“Mamgu” was born Catherine Thomas in Gilfach Goch “Rhondda” Glamorgan in 1869, and was a daughter of William and Catherine Thomas (nee Phillips). Her father William was born in 1833 at St. Mary Hill in the Vale of Glamorgan and, in the census of 1851, he was a single farm servant of Bryn-cwtyn Pencoed (Nr. Bridgend Glam.). By the time of the next census he had got married and he and his wife Catherine were living at Llewellyns Row Llanharry. There was about a nine year age gap between the couple; Catherine was born in 1841/42 just up the road from St. Mary Hill, in Llanblethian near Cowbridge. In this 1861 census, William was still an agricultural labourer and his wife was described as a dress maker. Catherine’s birthplace of Llanblethian is today a highly exclusive village, and it was here that their son John was born in 1865. By 1871 the family had moved to Gilfach Goch, inbetween the Ogmore and Rhondda Valley’s. The first pit had opened there in 1868, and not surprisingly William had swapped the “land” for the coalface. It was whilst living here that Mamgu and her older sister, Mary Jane (1867), were born. It was all change for Mamgu by the next census of 1881, she was now living with her widowed nan, Mary Phillips, who was an inn keeper! Mary was born in Llanharry in 1815 and her “tafarn” was The Globe Inn at Cowbridge. People who knew Mamgu later on in her life would probably find it hard to imagine her living in a pub!
Mamgu became part of the Moses family on August 30th 1890, when she married Gwilym Moses at Pontypridd Registry Office. It is not known how the couple met; according to the marriage certificate Mamgu was now living in Ynysybwl, whilst Gwilym gave his place of residence as Porth Cwm Rhondda. Mamgu’s devout Christian faith was certainly tested to the limit during her lifetime; widowed in her mid-fifties and with two of her daughter-in-laws dying young, she was probably helping to bring up her grandchildren well into her eighties.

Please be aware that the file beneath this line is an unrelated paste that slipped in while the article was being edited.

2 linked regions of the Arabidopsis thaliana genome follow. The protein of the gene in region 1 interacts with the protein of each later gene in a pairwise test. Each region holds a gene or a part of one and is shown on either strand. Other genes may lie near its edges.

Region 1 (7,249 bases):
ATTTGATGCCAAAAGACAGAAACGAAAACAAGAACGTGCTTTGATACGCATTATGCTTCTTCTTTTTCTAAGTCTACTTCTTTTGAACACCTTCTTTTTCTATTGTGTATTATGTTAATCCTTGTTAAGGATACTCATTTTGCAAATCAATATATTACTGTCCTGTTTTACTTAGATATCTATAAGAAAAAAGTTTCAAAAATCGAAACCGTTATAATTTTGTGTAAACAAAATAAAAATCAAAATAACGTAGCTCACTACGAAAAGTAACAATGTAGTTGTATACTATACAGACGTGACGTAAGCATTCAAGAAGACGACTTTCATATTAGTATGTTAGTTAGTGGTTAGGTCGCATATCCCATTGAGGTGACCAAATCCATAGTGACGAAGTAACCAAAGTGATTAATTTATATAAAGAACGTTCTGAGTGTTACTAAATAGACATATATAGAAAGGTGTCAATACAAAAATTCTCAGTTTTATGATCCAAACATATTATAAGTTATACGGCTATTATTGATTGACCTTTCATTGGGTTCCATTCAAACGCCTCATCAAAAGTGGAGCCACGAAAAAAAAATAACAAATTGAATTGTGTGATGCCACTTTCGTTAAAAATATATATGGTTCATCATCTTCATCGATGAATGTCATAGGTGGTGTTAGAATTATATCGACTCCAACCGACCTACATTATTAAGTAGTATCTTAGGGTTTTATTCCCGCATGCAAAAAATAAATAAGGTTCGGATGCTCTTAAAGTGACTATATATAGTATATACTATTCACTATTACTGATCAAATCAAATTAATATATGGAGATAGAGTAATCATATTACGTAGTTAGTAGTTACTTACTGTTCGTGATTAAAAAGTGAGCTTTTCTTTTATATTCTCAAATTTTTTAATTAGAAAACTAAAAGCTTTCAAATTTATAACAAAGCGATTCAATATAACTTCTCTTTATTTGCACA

Unfortunately Mamgu get’s a bad press from a lot of people. My father (John Leighton) was distinctly unimpressed with her “parenting” skills and there was certainly no love lost between them; whilst another relative who knew her, went as far as describing her as a “tyrant”! However another grandson (Dave),who she brought up from the age of seven, seemed to have a better understanding of her personality. In his memoirs entitled “From the other side”, he described his Nan as a “martinet, strictly Victorian in her outlook”, and with a tongue like a “whiplash”. As mentioned before, Mamgu lived in her Nan’s tafarn, and from the age of 12 worked there as a housemaid and even emergency barmaid! It was, it seems, this hard upbringing which was later reflected in her attitude towards her own grandchildren in terms of discipline.
Dave also recalled, that on summer evenings, his Nan would sit outside the front porch of the house (on New Rd. Ynysybwl) on a high backed cane chair, dispensing anecdotes and wisdom to all and sundry. And finally to end on a lighter note, another childhood memory of Mamgu is recalled by the niece (Olive Clark) of her daughter-in-law. Olive tells of visits to “Granny Moses” where she and her siblings had to sit on furniture upholstered with horsehair, which made them itch; and if that wasn’t bad enough, they were given milk to drink straight from a goat which was kept out the back!